January 21, 2020
After the long drive back to the Belo Horizonte airport from Canastra, our group of 17 began the preparation for our flights homeward. That is, all but four of us, who, because of the flights we were able to book, had an extra night and much of the next day. While my initial thoughts had been to just spend the day working on photos on my laptop at the hotel before my afternoon flight, queries and suggestions from Jake and Jim prompted me to help them plan a quick overnight trip to Serra do Cipó, just an hour and a half drive away. Mich decided he had enough time to join us at least for the early part of the morning. We rented a car right there at the airport and soon were on our way.
My main target was the Cipo Canastero, a small, wren-like furnariid that lives among the hyper-rugged rocky outcroppings, a habitat that is very hard to get access to. But we judged ourselves up to the challenge and went even deeper into the hills that I have dared take my WINGS tours.
We still came up empty handed, but for the other guys nearly everything was new. We didn't leave until after it was dark but there was only a little activity and nothing vocalizing: a Great Horned Owl flew in and landed briefly, a Least Nighthawk flew by giving great views, but our prize for the night was this Band-winged Nightjar.
I was excited about some of the orchids we came across. This fuzzy crane orchid hasn’t been identified for me yet.
This is a member of the huge and complex genus Oncidium.
This being the rainy season, frogs were in evidence. It took some time to find one, as they tend to shut up just as you get close enough to figure out where they are. Finally, I spotted this one. It’s tiny but deafening. As best as I can determine, it is Pseudopaludicola matuta, a confusing genus with several species only very recently described.
Right next to it was this pair of mating frogs that looked similar enough I assumed they would be the same species, but they’re not. These are probably Pseudopaludicola munduru.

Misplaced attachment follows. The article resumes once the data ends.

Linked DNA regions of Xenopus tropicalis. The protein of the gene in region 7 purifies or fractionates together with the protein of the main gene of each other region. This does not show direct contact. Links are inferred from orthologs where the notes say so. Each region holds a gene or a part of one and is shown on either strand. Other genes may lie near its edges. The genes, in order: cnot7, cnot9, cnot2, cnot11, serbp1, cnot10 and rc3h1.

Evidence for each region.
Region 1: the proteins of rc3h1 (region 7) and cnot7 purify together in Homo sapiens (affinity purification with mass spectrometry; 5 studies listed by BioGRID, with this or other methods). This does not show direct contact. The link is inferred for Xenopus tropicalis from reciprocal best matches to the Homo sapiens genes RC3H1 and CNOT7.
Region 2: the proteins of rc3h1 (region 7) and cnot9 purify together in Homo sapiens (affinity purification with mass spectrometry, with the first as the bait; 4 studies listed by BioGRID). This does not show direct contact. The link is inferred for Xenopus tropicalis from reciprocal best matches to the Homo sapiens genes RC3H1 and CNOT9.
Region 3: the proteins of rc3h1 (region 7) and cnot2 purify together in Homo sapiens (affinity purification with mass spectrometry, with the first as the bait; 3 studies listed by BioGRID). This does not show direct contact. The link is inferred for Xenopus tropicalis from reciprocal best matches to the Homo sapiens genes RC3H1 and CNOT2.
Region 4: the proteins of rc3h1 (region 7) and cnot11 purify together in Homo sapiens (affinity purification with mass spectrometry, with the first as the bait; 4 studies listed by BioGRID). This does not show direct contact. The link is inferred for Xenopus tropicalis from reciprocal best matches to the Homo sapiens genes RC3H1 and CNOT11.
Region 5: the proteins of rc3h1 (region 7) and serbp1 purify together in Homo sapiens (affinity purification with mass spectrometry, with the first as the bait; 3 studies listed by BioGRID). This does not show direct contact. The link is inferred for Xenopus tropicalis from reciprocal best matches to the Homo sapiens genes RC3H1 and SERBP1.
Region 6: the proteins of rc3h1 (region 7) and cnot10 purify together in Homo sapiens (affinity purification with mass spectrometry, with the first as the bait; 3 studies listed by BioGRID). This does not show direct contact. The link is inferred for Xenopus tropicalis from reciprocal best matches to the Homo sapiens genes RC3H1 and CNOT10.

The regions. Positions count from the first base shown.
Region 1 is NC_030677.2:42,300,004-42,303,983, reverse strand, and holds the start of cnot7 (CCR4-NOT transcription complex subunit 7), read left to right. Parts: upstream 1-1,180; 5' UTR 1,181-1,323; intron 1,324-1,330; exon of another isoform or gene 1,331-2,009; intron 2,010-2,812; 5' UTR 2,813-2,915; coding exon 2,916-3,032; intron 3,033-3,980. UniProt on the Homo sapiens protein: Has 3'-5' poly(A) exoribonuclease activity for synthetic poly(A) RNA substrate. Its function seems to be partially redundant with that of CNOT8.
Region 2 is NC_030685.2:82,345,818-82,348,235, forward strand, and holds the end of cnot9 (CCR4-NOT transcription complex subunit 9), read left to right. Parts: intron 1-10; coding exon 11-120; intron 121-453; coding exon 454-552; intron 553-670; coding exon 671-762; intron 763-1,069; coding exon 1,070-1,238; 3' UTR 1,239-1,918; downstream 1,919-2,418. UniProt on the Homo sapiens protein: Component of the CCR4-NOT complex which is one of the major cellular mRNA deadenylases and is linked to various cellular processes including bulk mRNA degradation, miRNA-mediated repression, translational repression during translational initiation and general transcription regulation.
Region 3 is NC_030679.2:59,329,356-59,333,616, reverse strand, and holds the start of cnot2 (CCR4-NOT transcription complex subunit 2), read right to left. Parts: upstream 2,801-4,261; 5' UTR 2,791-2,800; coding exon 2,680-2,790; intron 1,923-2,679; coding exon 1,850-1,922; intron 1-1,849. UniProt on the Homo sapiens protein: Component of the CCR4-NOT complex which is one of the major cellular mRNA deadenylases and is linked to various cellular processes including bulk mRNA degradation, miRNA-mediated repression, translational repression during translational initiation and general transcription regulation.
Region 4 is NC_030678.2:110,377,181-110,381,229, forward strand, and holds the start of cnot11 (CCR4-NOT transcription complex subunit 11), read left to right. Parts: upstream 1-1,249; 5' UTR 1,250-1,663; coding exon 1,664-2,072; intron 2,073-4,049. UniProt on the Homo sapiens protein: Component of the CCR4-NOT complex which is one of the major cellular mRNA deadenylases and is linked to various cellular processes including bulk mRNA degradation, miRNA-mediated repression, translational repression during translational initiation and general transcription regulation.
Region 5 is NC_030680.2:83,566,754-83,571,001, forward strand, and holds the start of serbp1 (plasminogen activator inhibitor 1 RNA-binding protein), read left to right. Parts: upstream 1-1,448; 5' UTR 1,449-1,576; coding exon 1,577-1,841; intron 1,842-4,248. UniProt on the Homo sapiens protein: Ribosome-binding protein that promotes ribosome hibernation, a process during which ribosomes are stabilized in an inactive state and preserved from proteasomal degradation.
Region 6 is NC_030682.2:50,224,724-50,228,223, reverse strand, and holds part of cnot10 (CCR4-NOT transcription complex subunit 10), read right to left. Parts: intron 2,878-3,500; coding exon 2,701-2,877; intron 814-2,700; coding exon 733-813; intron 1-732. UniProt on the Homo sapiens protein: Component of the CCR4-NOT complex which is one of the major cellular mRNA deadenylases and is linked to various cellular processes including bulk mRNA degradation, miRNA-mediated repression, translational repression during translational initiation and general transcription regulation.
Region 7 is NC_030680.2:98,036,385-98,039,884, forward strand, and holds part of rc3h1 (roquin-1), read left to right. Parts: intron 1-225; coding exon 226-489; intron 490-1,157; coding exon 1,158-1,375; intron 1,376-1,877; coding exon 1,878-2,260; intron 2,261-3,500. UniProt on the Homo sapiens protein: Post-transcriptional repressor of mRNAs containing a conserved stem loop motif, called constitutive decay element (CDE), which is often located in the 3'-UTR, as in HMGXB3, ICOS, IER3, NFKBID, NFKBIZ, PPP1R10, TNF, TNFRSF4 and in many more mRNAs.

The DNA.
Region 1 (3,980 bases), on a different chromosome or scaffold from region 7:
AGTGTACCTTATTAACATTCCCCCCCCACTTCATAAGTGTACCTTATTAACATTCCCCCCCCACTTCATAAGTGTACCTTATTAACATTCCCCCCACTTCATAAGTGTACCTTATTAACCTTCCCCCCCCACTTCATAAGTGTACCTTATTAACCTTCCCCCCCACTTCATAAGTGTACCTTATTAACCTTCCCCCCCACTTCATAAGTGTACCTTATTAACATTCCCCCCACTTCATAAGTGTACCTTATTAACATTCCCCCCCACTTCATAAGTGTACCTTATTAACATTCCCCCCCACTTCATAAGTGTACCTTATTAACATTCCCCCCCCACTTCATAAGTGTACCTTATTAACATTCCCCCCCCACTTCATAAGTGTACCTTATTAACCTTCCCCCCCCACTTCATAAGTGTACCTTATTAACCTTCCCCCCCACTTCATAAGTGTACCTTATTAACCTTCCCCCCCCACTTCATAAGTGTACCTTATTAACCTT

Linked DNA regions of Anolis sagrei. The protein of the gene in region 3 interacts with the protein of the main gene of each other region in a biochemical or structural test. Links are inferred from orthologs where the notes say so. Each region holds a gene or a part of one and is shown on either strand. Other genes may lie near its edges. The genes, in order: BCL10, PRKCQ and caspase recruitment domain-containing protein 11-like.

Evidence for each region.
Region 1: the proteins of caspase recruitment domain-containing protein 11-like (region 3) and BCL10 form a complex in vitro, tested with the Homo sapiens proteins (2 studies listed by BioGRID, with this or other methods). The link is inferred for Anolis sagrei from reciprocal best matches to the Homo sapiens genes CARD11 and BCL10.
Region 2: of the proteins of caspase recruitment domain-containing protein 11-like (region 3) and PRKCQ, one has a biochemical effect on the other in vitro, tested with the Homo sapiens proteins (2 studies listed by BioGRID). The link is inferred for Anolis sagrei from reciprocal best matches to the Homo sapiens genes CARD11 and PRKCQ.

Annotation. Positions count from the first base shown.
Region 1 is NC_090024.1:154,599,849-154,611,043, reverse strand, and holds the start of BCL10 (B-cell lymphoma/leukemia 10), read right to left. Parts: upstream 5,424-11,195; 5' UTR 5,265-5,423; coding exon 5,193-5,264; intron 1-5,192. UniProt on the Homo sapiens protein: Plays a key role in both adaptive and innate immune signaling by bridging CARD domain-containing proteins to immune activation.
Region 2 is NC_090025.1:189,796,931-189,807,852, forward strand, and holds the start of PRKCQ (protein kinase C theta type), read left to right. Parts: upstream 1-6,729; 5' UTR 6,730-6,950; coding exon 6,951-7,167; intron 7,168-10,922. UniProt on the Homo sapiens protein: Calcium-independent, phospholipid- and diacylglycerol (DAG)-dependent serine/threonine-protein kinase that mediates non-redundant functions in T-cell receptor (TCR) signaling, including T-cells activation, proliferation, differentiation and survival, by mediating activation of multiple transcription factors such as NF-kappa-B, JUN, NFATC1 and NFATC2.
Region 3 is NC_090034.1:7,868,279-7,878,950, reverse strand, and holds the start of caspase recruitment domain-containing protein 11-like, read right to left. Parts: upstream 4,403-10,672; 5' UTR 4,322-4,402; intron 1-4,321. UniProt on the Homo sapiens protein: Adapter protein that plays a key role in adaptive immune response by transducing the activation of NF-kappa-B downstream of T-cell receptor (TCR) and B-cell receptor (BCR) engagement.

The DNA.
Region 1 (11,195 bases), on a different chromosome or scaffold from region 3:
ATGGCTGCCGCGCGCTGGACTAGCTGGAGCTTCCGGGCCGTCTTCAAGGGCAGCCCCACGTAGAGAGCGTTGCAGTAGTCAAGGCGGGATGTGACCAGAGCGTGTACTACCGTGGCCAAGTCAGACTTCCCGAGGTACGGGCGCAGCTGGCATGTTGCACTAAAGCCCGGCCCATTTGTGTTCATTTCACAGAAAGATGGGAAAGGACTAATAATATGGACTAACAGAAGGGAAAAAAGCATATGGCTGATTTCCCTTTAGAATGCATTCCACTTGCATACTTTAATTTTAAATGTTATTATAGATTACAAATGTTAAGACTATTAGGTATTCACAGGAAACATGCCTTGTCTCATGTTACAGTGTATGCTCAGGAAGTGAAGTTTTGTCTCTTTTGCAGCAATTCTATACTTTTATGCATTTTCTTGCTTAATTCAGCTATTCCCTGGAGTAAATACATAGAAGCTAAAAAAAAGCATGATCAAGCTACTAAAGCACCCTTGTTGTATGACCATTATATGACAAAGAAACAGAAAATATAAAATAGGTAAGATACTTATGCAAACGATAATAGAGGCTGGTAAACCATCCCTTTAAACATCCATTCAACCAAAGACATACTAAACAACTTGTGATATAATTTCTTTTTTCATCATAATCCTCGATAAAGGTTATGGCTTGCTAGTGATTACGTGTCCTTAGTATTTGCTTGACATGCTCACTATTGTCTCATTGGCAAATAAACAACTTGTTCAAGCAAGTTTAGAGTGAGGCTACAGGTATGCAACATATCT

The next morning we gave the canastero another shot, but still no sign of it, despite our having precise latitude and longitude from a friend who had had them here recently. At least the botanizing was exciting. This amazing orchid growing on the rocks is Acianthera johannensis.
Velloziaceae is a very prominent family here. This one is Vellozia epidendroides.
This one is Barbacenia gentianoides.
I recognized this as a Phyllanthus sp. from my time in Jamaica, where the red-flowered P. arbuscula is endemic. Note that these are flattened branchlets (phylloclades) on a leafless plant.
This huge and showy mistletoe is a Psittacanthus sp., family Loranthaceae (not Viscaceae as our temperate mistletoes).
The form of the inflorescence in this pipewort, Paepalanthus villosulus, is very distinctive.
This is Physocalyx major, looking rather like a gesneriad at first glance, especially with the waxy blooms, but it’s instead in Orobanchaceae, a family with many hemiparasitic plants like broomrape and Indian paintbrush.
We had a bit of sun this morning, and there were a few butterflies around. This well-marked, small skipper is Thespieus homochromus. The only other iNaturalist submission for this obscure species, described in 1978, is from about 75 miles SSW of here. And interestingly enough it was submitted by my friend Jeff Harding, who lives just 40 miles NNE of me in the Willamette Valley of Oregon.
The habitat where the canastero might be found isn’t very rich in bird species, so we finally ditched it and headed for brushier cerrado closer to the hotel. We scored a good number of birds here, many of them lifers for Jim, Jake, and Mich. This Pileated Finch was really excited about our owl imitations and pishing.
One of the last new birds of the trip and always a good find was this stunning Blue Finch.